Workers at Holler Health Justice Seek Self-Management

by Spencer Rocchi

(This is an article that I wrote for the Industrial Worker about an organization in West Virginia, USA that helps provide clients with access to abortion. The original article can be found here.)

Workers at Holler Health Justice began meeting with the West Virginia branch of the Industrial Workers of the World last year to draft their first union contract. The contract, which starts wages at $20 an hour, with 15-hour work weeks, greater time off and worker self-management, is now with the board of the nonprofit abortion support provider for what workers anticipate will be final approval.

Holler Health Justice codirector and union member Peshka Calloway describes the move to worker self-management as part of a trend in which the boards of directors, grant funders and private donors of nonprofit organizations are taking more seriously the sustainability of such organizations. Accordingly, the board of directors at Holler Health Justice has encouraged workers to produce their own job descriptions and seek board approval only as necessary.

“Holler Health Justice has a board of directors, which has been our management,” explains Calloway. “When we organized to negotiate and finalize our contract, our board was entirely behind the move.”

Calloway notes that, in the points of disagreement between Holler Health Justice workers and the board, the latter have actually wanted the former to take on a greater managerial role, if only out of necessity.

“We thought we had a more finalized version of the contract at the end of January, until our board members said, ‘Hey, the management part where we have to do reviews and other duties — we won’t have the time,’” she says.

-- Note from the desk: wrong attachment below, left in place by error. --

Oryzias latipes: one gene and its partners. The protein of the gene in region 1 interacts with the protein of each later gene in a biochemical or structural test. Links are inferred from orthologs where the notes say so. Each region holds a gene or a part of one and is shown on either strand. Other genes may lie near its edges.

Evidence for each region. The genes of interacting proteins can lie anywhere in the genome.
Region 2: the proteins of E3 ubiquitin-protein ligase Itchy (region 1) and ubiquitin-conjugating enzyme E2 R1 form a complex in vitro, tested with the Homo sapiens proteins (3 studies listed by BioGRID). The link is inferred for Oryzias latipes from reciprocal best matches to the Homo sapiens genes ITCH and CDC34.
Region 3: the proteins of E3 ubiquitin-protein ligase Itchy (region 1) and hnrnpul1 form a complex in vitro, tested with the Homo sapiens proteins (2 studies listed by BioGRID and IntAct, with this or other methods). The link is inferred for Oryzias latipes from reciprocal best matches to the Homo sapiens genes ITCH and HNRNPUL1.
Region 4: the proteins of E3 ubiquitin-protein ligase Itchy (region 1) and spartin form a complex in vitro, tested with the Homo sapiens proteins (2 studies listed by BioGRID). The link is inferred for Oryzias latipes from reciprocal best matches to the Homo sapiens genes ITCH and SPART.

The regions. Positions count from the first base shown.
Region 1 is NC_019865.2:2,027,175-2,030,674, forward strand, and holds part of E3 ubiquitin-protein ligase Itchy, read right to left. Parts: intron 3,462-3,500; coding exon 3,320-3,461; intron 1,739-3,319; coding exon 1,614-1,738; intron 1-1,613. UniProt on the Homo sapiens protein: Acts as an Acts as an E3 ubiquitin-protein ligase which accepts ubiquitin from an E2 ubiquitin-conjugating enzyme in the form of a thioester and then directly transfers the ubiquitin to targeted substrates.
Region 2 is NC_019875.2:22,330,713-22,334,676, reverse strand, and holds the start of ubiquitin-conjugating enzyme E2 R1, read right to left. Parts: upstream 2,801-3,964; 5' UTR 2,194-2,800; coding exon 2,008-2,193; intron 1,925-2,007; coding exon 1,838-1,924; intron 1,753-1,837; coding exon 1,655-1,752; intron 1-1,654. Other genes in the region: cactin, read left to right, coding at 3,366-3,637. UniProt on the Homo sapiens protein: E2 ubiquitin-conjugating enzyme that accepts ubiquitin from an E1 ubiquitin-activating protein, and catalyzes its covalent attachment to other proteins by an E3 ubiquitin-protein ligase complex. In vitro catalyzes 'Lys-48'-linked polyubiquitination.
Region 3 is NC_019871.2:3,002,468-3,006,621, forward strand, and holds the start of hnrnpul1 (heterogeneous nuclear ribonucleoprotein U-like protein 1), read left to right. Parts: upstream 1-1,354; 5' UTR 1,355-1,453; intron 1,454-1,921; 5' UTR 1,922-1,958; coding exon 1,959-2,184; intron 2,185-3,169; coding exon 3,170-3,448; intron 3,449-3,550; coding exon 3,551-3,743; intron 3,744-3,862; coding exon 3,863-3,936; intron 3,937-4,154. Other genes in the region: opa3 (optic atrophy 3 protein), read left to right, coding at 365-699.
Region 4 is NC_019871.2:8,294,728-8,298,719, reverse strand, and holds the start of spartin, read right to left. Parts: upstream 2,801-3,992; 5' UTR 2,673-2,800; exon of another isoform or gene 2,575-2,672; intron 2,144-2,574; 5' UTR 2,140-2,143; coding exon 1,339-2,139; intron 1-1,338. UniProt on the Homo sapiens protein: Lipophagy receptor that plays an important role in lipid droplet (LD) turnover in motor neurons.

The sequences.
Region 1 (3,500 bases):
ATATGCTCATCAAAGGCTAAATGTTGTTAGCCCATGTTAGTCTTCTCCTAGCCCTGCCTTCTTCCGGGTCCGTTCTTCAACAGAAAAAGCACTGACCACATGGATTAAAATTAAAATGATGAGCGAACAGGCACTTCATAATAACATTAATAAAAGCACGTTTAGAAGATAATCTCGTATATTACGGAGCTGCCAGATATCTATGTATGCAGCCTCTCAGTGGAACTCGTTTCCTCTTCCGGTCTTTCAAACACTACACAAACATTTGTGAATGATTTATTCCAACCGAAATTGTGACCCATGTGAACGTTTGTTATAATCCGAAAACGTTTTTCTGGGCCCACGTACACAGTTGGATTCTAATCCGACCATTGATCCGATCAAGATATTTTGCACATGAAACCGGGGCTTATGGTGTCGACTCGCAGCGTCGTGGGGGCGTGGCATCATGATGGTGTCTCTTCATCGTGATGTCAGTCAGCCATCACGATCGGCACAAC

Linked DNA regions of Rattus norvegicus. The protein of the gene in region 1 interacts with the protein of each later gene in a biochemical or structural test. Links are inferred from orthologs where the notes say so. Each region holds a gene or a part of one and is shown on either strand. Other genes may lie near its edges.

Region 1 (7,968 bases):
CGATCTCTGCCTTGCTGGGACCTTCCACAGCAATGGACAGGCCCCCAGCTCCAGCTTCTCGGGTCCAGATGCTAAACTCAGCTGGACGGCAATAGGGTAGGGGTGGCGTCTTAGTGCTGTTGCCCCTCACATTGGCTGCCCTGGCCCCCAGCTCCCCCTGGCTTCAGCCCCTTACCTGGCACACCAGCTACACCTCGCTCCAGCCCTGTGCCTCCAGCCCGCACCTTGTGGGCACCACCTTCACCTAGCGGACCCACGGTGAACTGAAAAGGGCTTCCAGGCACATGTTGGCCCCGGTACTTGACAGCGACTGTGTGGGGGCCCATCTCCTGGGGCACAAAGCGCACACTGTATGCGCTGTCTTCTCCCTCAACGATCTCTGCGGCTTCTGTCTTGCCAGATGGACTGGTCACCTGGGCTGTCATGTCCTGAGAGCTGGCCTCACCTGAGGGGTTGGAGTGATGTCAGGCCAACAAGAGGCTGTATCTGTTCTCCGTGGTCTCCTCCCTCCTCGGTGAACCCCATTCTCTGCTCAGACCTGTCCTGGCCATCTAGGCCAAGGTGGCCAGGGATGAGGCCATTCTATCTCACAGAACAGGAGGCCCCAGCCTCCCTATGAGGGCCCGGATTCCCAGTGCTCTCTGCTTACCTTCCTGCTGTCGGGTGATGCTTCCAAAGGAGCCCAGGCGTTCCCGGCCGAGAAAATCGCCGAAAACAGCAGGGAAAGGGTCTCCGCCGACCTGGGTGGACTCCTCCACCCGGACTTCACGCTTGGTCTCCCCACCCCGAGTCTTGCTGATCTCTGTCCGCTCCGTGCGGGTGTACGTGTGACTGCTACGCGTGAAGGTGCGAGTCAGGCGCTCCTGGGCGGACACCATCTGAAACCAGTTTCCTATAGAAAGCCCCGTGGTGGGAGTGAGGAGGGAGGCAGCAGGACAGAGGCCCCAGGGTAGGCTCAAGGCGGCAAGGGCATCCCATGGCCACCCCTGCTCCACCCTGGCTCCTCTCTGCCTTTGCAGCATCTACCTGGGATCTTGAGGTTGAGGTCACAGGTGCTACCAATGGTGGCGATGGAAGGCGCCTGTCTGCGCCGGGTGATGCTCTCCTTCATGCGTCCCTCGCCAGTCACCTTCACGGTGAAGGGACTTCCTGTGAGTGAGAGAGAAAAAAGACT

Instead, more of the responsibilities traditionally held by management will be given directly to the workers themselves.

“Essentially, our board wants us to be a worker self-directed nonprofit,” says Calloway.

“Instead of performance reviews where a manager reviews us and places it in our personnel file, we review our performance,” she continues. “The reviews are done in a way to break through harsh self-critique and center on what we do well.”

Calloway explains that the union at Holler Health Justice is represented by herself and two other codirectors. When the board suggested that they should consider worker-led models of operation, the three codirectors held a meeting to discuss and research a potential move in that direction. They eventually voted to restructure into a worker-led model, as incorporated into their new union contract.

Once the contract is complete, Calloway looks forward to sharing it far and wide. She sees that as one way to support the resurgent trend of workers unionizing in West Virginia and Appalachia more generally.

“We were the first nonprofit in the state of West Virginia to become a unionized shop,” says Calloway. “We want it to be publicly acceptable for other nonprofits — or anyone — to take whatever is in our union contract and craft it into their own. We want people to be inspired.”

Calloway also underscores the pain, trauma and hardships of working in the “nonprofit industrial complex,” as she terms it. She describes many nonprofits as having become mechanical and demeaning to their staff, which is what the workers at Holler Health Justice are trying to avoid with their union.

“You can create a nonprofit full of love and support and joy, where people come on and make a commitment to each other — not to an ideal and not to an organization — but to one another,” says Calloway. “That’s what we’re exploring and that is what we are so passionate about.”

Published by The BirthStrike Movement

We are leftist revolutionaries seeking to liberate children and animals from oppression.

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